After wandering the underground food court at the Osaka Takashimaya at Namba Station, past all those meat purveyors with ridiculous displays of perfectly marbled meat, we couldn’t leave the city without squeezing in a round of Japanese beef. So much so that we skipped on a dinner at Honkogetsu, a two-Michelin-starred kaiseki restaurant, and spent the night avoiding thinking about our transgression.
Fukujukan, on the ninth floor of Takashimaya’s upstairs food court (a collection of restaurants, really), specialized in beef, either grilled or in shabushabu. In particular, Fukujukan had Matsusaka beef, one of the triumvirate of well-known Japanese beef types (Kobe and Yonezawa being the other two), which come from a black-haired cow. The meat is distinguished by an intense level of marbling and, partially resulting from this, a buttery tenderness. I mean, just look at this (the frontmost piece is the highest-quality. There is a five-point scale to rate Matsusaka beef).And this.And the obligatory plate of vegetable skewers.The kicker was that the grill, a beautiful slab of perforated stone, was greased with piece of beef fat melted over its surface. I think I just watched this process with my mouth wide open. Shock and awe.In addition to the typical massage treatments and beer-feeding, the cows eat a variety of fodder, including tofu lees and ground wheat (so says the Mie Prefecture tourism guide. Matsusaka is a region in Mie.) By comparison, the kyushu beef I had in Tsumago was fed in part with apples, and there was a lot less marbling and a lot more sweetness (let’s just forget whether there is any scientific rationale or causation behind this). By comparison, the Matsusaka was milder and creamier.They also provided a trio of dipping sauces, but I didn’t much need or want them. I just wanted to feel the beef melt in mouth piece by piece, no adulteration.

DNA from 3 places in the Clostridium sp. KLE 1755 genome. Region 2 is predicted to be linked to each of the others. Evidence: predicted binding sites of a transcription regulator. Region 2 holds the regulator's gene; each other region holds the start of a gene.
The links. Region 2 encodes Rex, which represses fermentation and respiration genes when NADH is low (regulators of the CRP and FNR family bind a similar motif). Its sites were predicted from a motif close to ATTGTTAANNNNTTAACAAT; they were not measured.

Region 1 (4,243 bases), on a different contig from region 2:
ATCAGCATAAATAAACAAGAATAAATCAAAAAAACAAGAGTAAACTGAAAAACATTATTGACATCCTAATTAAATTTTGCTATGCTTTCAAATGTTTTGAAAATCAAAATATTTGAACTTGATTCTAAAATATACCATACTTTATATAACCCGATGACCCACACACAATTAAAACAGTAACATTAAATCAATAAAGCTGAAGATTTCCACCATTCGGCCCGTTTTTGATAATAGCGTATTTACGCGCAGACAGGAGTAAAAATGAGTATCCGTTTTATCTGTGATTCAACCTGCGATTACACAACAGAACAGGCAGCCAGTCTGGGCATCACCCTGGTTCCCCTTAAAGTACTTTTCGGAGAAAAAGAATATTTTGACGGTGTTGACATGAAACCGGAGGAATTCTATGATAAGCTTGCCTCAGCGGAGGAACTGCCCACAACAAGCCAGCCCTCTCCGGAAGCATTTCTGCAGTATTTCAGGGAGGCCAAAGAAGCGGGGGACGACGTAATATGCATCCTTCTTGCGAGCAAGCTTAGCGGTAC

There are certainly a lot of food options in the Kansai region, and I would never discourage you from trying a particular thing or to prioritize one thing over another, but even after all the hype I’d absorbed about the superlative nature of this niche of Japanese beef, the real thing was quite something to behold.
A plate of fruit to finish things off:Fukujukan / 福寿館
Namba dining maison 9F, 5-1-18, Nanba, Chuo-ku, Osaka-shi, Osaka, 542-0076